In response to a United States Patent and Trademark Office (“USPTO”) office action rejecting various claims for being anticipated by the Palmer reference, United States Patent Application number 13/780, 546, the applicant traversed the examiner’s rejection by distinguishing the Palmer reference. ECF No. 62-1 at 8. The Palmer reference was directed to improving air quality in a home by, for instance, passing the air through a germicidal radiation chamber containing at least one ultraviolet light source. U.S. Patent Appl. No. 13/780, 546, Specification (filed February 28, 2013). The Palmer apparatus included a chamber with a cover. ECF No. 62-1 at 8. The applicant distinguished the Palmer reference by arguing that in Palmer, “regardless of the position of the cover” as open or closed, air could still pass into the chamber. Id. The applicant understood that in the instant invention, the cover, when closed, must seal the case such that a flowable liquid product in the volume of the case cannot leak out, unlike how the cover in Palmer, when closed, would not prevent air from passing into the chamber.

         On the other hand, Plaintiff asserts that the applicant distinguished the Palmer reference by arguing that the Palmer reference “does not disclose that the [Palmer reference’s] chamber [] encloses a volume corresponding to a flowable product as in claim 1.” Reply Br. at 3 (citing ECF No. 62-1 at 8). Also, Plaintiff believes the applicant’s argument in the previous paragraph regarding the permeability of the Palmer reference’s cover when closed was not sufficiently clear enough to disclaim embodiments of cases that fail to “seal” the enclosed volume when the cover is closed. Id. at 3. The Court finds Plaintiff’s arguments unpersuasive.

         First, although Plaintiff notes that the applicant distinguished the Palmer reference because the reference lacked a chamber that encloses a volume of a flowable product, that argument is not mutually exclusive of the applicant’s argument in the same paragraph that the Palmer reference is also distinguishable because the Palmer reference allows air to enter the chamber even if the cover is closed. The applicant merely identified two different ways in which the Palmer reference could be distinguished from the patent application.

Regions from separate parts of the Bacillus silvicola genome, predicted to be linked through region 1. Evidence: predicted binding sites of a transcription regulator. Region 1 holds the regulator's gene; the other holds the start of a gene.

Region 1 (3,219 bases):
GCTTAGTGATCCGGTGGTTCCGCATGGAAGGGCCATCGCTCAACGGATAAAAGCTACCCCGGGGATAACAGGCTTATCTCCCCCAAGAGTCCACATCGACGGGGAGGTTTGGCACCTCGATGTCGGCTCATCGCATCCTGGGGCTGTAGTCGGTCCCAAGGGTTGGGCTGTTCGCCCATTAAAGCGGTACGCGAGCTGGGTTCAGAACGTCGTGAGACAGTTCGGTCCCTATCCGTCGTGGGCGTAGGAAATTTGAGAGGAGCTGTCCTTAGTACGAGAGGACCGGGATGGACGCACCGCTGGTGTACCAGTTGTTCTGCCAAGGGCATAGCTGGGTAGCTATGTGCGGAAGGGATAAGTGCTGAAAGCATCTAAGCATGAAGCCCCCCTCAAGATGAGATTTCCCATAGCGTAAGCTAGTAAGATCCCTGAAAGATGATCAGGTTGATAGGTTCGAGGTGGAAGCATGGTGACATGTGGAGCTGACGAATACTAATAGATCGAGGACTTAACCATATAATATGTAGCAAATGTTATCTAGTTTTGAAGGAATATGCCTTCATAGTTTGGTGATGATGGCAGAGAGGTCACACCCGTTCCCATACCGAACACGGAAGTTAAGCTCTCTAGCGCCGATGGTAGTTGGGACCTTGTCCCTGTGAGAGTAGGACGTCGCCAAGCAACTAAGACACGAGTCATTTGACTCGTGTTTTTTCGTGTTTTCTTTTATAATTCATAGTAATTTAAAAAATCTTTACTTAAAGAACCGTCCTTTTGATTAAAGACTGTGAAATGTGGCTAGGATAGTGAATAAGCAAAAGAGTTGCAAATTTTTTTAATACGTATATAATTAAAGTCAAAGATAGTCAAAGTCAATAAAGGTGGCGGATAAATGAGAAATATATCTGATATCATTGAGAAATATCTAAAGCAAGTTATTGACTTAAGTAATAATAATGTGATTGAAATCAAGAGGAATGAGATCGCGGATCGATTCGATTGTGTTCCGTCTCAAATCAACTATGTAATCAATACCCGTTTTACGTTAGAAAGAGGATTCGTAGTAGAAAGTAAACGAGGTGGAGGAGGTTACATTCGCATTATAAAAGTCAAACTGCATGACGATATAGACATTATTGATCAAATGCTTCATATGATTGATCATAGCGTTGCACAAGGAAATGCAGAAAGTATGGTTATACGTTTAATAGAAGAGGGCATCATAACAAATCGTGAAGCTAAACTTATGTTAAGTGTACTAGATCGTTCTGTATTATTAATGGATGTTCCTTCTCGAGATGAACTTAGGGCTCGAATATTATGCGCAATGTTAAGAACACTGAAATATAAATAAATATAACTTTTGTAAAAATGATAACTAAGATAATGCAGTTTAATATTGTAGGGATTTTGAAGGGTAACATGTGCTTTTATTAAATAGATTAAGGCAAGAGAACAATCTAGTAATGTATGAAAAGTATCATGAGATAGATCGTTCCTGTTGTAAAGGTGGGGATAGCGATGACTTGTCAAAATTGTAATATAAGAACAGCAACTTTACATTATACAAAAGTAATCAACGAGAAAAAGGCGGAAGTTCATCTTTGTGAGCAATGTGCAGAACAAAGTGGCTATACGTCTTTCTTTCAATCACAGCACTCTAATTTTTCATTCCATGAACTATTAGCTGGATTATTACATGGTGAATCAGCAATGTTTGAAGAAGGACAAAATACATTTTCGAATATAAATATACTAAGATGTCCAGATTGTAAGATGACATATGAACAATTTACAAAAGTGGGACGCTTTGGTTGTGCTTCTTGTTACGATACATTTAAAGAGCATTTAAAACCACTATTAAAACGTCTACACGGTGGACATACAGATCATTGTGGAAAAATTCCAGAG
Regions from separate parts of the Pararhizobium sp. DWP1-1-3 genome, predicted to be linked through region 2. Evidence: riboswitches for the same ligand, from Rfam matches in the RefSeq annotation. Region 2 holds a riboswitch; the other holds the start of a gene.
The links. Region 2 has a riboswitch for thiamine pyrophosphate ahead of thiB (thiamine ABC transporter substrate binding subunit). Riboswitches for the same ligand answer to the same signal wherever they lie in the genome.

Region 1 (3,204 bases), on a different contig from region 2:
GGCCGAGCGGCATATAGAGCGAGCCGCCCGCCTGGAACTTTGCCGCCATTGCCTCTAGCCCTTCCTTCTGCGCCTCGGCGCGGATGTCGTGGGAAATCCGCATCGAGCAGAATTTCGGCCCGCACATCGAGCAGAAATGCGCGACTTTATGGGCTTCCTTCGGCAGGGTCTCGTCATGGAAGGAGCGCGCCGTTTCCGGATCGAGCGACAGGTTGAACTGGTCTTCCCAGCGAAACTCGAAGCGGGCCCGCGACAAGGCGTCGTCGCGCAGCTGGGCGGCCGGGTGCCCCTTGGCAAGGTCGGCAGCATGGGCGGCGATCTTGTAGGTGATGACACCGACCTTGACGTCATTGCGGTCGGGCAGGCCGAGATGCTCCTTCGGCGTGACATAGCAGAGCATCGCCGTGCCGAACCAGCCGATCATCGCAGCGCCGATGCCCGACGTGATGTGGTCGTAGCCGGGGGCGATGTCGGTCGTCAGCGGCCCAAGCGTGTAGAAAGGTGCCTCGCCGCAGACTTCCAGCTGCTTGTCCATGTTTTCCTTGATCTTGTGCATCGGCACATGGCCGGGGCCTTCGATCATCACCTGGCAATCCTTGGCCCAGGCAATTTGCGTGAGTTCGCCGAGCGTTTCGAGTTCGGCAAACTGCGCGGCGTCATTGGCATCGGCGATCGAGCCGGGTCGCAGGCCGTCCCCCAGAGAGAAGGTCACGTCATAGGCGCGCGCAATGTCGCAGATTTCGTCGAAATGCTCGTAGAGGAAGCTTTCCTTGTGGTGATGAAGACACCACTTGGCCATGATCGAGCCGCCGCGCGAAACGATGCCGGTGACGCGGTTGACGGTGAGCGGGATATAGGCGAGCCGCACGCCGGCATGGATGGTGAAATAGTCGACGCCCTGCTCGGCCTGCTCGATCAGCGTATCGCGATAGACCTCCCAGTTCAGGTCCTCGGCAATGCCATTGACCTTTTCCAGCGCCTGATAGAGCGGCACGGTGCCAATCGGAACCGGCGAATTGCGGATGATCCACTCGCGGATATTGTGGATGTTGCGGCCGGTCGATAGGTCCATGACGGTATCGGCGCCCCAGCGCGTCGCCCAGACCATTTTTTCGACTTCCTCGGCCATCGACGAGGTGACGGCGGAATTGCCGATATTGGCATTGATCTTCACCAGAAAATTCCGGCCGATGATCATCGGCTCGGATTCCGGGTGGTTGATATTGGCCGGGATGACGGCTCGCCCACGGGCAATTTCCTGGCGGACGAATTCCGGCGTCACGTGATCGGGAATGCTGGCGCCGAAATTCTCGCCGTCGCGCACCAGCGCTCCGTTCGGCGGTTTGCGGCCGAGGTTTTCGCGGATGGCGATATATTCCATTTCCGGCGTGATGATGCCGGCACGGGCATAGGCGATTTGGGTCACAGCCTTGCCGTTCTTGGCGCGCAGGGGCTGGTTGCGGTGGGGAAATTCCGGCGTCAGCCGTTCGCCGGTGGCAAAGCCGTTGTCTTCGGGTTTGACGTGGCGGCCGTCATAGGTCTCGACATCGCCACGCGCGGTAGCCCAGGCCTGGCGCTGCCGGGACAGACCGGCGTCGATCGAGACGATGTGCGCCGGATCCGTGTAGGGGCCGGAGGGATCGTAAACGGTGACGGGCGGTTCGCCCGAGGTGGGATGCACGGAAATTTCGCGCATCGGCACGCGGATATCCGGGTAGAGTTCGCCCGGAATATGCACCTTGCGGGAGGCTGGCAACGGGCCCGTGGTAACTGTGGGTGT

Moreover, the Court finds that the applicant disclaimed embodiments of cases that do not “seal” the enclosed volume when the case cover is closed. Prosecution disclaimer precludes “patentees from recapturing through claim interpretation specific meanings disclaimed during prosecution.” Omega Eng’g, Inc. v. Raytek Corp., 334 F.3d 1314, 1323 (Fed. Cir. 2003). For prosecution disclaimer to attach, “the disavowal must be both clear and unmistakable.” Massachusetts Institute of Tech. v. Shire Pharm., Inc., 839 F.3d 1111, 1119 (Fed. Cir. 2016). “Where the alleged disavowal is ambiguous, or even amenable to multiple reasonable interpretations, we have declined to find prosecution disclaimer.” Id. (internal quotation marks omitted). A clear and unmistakable disavowal of scope takes place when, for instance, “the patentee explicitly characterizes an aspect of his invention in a specific manner to overcome prior art.” Purdue Pharma L.P. v. Endo Pharm., Inc., 438 F.3d 1123, 1136 (Fed. Cir. 2006).

         Here, the Court finds that disavowal was clear and unmistakable because the applicant characterized an aspect of the invention in a specific manner to overcome the prior art Palmer reference. See Id . Specifically, the applicant characterized the claimed invention as a “containing case” that can store a “flowable product” within when the case is closed. ECF No. 62-1 at 9-10. To overcome the Palmer reference, the applicant argued that the Palmer reference’s chamber is “not described as storing anything” because “it is not described as being completely enclosed, thereby allowing air to enter and leave the chamber” even if the chamber’s cover is closed. Id. at 8-10. Therefore, the applicant distinguished the claimed invention from the Palmer reference by characterizing the claimed invention as a case able to store a flowable product if the case is closed and thereby “sealing” the flowable product within the case, whereas the Palmer reference’s chamber is permeable even if the chamber’s cover is closed. So, if the claimed invention does not “seal” flowable product within the closed case, which would allow flowable product to escape or leak from the case, the applicant could not have distinguished the Palmer reference because the Palmer reference’s chamber is permeable even if the chamber’s cover is closed.